Friday, February 10, 2012

Kenya Diaries: Day 3, Part 1 - From Nairobi to Thika

On my third day, I left Nairobi to visit the nearby city of Thika. Thika is in Central province, which is home to the Kikuyu ethnic group, the largest ethnic group in Kenya. Two of the three presidents that Kenya has had since independence (Kenyatta and Kibaki) are Kikuyu. It wasn't long ago that the ride from Nairobi to Thika took 3 hours. Now that they are putting the finishing touches on a "superhighway" between the two cities, the drive took us a mere 45 minutes.

As we left the upscale part of Nairobi I'm staying in, Karen, we passed an area where very nice but expensive furniture is sold.

Because this is an area without much access to clean water, there are water trucks that park nearby, allowing people to come and purchase water.

Carrying water.

A billboard for a Coca-Cola product.

We arranged to meet Samuel from G-BIACK (Grow Biointensive Agriculture Center of Kenya) at the supermarket, Tusky's, in Thika. While waiting for him, I browsed through the beaded jewelry. Made in China. Talk about bringing coals to Newcastle.

Valentines Day is heavily marketed here. Tuskys had not yet completely geared up their marketing of red and heart-shaped items, but they had begun. The idiocy of Valentines Day has become so much more clear to me since I began learning about Kenya. Roses grown in Kenya for export to the UK for Valentines Day are having a very harmful effect where they are grown.

I entertained myself taking pictures around the store:

Tusky's marketing. The Big Five in Kenya are the five animals tourists most want to see: lions, buffalos, cheetahs, elephants, and rhinos.

Milk, sold powdered and in bags.

The dairy case

Birthday Cakes. Notice that an entire cake costs about the same as a meal at KFC here.

Kenya's British influence

Kenyan sugar.

The price of sugar. $3.26 for 2 kilos, or $0.74 per lb.

Rice, grains, and beans. Corn flour is a staple here.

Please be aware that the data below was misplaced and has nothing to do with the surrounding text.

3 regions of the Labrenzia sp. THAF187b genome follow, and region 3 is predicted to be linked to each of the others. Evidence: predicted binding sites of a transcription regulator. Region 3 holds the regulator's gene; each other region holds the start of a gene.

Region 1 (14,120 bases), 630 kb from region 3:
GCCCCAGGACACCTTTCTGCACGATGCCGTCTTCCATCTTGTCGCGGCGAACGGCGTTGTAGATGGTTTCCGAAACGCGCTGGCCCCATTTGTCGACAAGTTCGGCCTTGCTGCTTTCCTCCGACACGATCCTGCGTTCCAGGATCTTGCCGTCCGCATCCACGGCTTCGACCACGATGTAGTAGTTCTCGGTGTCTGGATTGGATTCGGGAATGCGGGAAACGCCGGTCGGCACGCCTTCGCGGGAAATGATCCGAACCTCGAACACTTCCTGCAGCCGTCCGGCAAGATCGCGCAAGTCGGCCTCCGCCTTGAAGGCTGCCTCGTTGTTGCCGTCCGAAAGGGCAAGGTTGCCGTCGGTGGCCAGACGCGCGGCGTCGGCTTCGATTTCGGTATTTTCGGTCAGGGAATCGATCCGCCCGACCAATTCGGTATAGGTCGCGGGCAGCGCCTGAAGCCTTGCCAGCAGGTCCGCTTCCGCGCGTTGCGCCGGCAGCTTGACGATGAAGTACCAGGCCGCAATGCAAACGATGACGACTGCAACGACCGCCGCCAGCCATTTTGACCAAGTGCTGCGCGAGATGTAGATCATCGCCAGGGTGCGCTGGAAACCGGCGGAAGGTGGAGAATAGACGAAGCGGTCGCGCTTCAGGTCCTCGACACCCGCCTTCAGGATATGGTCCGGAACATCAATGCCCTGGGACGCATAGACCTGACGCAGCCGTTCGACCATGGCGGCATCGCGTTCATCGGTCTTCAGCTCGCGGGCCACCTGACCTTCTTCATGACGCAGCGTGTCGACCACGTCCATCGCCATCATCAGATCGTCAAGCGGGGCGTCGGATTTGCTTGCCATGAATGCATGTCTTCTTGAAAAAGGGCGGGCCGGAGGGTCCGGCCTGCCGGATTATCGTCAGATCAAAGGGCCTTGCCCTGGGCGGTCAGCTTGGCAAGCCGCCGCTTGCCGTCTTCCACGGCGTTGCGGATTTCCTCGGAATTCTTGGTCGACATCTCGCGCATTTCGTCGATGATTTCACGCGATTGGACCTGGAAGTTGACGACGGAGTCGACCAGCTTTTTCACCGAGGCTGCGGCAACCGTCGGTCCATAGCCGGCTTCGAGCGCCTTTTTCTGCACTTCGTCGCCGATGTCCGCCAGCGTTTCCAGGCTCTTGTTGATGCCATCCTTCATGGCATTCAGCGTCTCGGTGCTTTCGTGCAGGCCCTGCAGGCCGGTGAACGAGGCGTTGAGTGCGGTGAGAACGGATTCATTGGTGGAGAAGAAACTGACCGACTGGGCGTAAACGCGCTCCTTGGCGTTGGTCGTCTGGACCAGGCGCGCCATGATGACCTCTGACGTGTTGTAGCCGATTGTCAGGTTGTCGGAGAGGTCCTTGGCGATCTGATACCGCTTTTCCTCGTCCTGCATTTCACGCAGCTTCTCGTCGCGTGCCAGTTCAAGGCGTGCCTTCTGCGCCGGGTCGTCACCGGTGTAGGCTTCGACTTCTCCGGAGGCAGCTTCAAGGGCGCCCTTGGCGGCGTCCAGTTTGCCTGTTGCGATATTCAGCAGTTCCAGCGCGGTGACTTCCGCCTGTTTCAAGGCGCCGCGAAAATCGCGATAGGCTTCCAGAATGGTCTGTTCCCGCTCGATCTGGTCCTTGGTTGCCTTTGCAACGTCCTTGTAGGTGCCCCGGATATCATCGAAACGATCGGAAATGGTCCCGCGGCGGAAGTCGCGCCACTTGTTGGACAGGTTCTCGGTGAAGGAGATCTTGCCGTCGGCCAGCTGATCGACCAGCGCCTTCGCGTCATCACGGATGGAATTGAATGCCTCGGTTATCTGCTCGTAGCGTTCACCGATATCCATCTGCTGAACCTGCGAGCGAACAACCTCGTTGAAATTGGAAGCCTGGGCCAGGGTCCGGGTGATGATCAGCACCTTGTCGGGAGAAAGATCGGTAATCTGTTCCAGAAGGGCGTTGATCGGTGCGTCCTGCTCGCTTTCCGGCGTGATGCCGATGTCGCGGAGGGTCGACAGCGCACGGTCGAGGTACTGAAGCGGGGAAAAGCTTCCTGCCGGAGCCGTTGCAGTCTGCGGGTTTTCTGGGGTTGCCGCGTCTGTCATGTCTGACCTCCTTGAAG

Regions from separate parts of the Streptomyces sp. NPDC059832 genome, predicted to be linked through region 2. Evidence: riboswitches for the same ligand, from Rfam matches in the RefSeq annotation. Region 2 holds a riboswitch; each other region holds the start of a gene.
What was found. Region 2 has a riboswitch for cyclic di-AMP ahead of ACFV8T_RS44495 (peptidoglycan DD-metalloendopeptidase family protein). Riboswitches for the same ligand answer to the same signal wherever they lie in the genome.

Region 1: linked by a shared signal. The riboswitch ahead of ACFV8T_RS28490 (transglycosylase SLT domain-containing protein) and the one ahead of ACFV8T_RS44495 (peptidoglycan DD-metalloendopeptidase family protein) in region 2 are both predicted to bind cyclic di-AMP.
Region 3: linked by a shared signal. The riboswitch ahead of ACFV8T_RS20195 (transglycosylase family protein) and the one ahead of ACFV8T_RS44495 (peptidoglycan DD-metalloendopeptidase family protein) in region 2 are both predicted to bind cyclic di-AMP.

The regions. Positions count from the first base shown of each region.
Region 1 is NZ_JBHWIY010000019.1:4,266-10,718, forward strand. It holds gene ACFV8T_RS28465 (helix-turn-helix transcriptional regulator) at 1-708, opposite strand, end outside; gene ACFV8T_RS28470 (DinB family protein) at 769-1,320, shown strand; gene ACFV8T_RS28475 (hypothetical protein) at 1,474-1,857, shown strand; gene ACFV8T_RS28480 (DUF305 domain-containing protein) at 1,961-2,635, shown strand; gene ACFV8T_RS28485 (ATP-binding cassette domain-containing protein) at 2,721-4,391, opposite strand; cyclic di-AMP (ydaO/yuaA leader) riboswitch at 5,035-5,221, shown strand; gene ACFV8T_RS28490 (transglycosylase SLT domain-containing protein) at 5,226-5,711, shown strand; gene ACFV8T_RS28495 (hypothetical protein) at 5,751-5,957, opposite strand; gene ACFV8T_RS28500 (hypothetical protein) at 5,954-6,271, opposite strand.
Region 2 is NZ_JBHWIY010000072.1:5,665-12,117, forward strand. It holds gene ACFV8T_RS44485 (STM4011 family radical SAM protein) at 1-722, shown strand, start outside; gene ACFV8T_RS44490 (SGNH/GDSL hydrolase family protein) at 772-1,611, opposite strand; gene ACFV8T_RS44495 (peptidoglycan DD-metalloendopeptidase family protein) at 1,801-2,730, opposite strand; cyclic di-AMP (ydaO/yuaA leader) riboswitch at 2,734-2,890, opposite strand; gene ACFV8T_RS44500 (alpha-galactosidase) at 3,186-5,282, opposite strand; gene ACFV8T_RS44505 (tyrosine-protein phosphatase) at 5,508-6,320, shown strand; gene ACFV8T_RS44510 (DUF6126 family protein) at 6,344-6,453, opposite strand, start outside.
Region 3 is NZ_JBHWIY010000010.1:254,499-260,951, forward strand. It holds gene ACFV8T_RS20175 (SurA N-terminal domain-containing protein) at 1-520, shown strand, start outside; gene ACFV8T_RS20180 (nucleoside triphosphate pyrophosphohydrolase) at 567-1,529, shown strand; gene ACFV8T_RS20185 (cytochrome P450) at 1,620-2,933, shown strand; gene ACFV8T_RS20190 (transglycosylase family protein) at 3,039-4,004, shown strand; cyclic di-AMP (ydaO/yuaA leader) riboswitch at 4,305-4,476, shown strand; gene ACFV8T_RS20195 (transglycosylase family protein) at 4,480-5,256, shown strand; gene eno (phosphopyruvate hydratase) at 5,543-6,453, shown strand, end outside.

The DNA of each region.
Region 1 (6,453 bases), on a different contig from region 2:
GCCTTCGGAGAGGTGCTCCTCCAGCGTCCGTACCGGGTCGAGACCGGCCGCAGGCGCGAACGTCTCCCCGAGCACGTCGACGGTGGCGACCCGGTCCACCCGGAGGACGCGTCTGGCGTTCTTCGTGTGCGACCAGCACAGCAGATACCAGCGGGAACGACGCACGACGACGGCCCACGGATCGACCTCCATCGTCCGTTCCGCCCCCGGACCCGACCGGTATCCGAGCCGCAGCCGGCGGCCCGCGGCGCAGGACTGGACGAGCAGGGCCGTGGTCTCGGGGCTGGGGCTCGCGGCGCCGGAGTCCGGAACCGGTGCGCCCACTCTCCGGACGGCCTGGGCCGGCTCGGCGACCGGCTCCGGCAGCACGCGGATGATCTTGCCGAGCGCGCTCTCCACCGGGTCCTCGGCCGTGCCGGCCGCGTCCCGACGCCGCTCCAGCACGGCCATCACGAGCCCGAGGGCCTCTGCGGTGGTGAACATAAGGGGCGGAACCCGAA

"Mung dal" - a very Indian names for a food sold in Kenya. There is a huge Indian population here.

Another Indian name. In the U.S. we call these mung beans.

Lablab beans, locally known as njahe.

Lablab beans are an important food to the Kikuyu, the dominant ethnic group in this province. A woman who gives birth is given lablab beans to eat, and you must give lablab beans to your in-laws.

Chapati and ugali are both staples here. Chapati is an Indian food, a sort of tortilla made with wheat flour. Ugali is a stiff Kenyan porridge.

Cooking oil. I checked the label and it is palm oil of some sort. But it's golden colored, not red.

Next I checked out the infant formula. They had brands from Nestle, Wyeth, and a brand I've never heard of called Milupa. I'm usually very opposed to infant formula, but here it is necessary for mothers with HIV/AIDS because they could transmit the disease to their babies through breast milk. Of course, since HIV/AIDS tends to be a disease of the poor far too often, women who have it probably cannot afford to buy formula.

Infant formula.

The price. Very expensive to a poor Kenyan. For a farm laborer, this is equivalent to several days' pay.

The price.

The price for a different infant formula product.

A sign on the mirror in the Tusky's bathroom. Thika has a huge HIV/AIDS problem.

At that point, Samuel of G-BIACK picked me up and Samson of ANAW left to return to Nairobi. Samuel drove me directly to G-BIACK, which is just outside the boundaries of Thika. Here is what we saw on the way there.

A huge grain mill.

And another one.

And a third.

A field of corn.

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